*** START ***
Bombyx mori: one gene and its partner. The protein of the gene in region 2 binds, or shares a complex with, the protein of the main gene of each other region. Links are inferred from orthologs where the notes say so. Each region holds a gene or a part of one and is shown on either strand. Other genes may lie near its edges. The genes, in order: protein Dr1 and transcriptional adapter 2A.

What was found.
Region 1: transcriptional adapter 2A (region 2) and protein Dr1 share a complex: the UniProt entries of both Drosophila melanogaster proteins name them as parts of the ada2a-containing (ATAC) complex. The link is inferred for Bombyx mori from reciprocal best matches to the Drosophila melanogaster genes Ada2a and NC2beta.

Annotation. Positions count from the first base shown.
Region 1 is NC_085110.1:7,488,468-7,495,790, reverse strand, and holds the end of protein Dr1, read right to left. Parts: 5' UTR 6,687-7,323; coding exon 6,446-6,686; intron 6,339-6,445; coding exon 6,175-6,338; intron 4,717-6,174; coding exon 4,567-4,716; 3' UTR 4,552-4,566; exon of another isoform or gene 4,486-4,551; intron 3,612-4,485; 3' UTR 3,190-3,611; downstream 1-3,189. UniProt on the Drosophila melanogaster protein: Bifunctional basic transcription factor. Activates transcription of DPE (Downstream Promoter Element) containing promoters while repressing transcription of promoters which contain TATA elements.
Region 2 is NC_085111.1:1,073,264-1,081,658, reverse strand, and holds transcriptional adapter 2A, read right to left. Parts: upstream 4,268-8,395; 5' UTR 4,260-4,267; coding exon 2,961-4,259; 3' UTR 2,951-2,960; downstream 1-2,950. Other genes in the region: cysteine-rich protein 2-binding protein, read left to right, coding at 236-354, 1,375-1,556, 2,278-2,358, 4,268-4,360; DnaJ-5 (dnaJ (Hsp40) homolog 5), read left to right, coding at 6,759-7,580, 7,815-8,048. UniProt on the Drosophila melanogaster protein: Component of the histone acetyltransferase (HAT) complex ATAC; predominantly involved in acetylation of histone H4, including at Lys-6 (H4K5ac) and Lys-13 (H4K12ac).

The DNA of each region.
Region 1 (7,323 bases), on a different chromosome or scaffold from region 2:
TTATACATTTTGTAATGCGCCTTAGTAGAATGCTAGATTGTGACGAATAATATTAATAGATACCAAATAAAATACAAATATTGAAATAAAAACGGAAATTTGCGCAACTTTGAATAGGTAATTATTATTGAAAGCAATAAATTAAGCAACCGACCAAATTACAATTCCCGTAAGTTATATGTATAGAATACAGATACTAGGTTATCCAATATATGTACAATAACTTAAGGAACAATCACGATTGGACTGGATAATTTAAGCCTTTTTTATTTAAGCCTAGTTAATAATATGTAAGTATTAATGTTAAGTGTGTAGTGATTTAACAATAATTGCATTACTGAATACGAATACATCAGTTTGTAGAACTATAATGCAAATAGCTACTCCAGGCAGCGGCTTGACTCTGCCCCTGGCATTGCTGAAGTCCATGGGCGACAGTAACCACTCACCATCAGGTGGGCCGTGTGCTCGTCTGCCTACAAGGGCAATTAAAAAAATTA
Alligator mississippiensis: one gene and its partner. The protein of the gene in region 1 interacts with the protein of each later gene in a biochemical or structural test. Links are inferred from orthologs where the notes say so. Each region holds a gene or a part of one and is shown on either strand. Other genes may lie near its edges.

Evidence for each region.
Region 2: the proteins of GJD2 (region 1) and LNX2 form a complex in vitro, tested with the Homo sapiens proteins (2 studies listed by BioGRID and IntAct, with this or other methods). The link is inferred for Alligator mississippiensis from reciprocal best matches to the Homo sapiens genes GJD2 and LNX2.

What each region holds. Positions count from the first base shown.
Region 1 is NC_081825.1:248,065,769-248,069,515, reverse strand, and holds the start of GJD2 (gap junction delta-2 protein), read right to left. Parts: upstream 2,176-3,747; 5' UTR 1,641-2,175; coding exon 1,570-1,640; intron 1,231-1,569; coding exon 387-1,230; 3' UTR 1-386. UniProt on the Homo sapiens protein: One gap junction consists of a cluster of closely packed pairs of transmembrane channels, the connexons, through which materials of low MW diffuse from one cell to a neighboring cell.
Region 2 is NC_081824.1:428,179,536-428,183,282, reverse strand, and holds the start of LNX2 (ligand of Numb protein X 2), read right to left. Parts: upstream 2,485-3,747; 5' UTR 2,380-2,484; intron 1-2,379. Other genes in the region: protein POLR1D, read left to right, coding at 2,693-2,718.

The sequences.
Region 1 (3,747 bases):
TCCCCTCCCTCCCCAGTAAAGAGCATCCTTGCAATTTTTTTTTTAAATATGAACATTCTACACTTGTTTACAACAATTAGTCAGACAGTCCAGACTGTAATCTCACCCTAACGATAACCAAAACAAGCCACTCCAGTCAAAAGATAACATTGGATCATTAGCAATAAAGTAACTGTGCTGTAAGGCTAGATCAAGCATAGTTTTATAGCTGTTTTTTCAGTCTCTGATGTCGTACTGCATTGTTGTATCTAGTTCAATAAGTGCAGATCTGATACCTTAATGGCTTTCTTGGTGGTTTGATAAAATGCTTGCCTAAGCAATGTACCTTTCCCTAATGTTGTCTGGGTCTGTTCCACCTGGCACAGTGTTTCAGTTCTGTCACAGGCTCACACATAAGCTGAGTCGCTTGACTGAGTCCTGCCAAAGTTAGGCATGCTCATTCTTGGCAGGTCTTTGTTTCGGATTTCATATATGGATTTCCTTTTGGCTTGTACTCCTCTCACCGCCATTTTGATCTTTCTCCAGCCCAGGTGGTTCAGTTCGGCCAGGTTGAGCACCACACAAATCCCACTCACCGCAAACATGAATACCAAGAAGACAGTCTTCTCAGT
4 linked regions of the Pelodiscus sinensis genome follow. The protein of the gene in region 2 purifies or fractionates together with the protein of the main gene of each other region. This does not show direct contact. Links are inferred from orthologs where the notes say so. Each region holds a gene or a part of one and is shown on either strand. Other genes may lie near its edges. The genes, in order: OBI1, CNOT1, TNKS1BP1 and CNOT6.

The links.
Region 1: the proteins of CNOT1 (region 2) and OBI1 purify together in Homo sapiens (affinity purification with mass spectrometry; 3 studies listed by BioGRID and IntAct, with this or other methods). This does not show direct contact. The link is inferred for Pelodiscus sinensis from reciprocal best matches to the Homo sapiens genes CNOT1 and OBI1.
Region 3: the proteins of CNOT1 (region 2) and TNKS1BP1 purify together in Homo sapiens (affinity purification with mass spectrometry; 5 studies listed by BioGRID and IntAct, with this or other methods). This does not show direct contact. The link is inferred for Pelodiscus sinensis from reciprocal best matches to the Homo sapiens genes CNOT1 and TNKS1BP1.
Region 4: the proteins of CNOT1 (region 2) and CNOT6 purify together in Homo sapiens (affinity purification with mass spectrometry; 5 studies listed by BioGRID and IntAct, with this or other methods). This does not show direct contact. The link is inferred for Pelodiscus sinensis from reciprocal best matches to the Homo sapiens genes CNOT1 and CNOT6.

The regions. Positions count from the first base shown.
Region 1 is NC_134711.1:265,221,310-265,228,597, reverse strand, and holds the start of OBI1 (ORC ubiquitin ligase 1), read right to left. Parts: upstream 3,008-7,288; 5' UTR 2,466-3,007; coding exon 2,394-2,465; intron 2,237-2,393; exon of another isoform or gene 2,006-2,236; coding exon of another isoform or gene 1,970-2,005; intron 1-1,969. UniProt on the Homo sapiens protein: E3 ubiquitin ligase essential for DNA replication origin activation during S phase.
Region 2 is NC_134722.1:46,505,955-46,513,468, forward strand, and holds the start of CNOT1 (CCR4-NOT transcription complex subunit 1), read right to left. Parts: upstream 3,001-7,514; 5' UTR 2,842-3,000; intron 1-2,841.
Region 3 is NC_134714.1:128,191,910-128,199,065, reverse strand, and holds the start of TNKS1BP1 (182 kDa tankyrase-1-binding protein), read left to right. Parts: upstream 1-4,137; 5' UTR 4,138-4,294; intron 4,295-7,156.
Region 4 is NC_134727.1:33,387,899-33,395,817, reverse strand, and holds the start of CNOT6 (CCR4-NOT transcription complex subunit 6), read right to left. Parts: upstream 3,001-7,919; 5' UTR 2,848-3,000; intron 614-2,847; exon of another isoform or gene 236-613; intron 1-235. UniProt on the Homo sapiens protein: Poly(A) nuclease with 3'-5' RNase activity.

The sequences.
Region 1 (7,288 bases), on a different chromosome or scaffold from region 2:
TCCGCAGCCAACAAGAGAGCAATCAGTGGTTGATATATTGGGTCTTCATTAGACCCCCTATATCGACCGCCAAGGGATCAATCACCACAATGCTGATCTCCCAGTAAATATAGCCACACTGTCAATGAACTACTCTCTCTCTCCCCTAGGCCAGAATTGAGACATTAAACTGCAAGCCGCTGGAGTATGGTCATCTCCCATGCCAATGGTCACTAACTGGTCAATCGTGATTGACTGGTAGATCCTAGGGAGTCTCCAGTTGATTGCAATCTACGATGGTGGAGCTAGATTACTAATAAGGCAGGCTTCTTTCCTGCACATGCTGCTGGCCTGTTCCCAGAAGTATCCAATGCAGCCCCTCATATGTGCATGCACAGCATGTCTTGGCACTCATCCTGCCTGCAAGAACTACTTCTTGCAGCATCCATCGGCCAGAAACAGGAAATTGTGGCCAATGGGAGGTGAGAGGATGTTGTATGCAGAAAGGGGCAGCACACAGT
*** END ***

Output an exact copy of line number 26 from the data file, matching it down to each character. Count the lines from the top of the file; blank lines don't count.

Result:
Region 2 is NC_134722.1:46,505,955-46,513,468, forward strand, and holds the start of CNOT1 (CCR4-NOT transcription complex subunit 1), read right to left. Parts: upstream 3,001-7,514; 5' UTR 2,842-3,000; intron 1-2,841.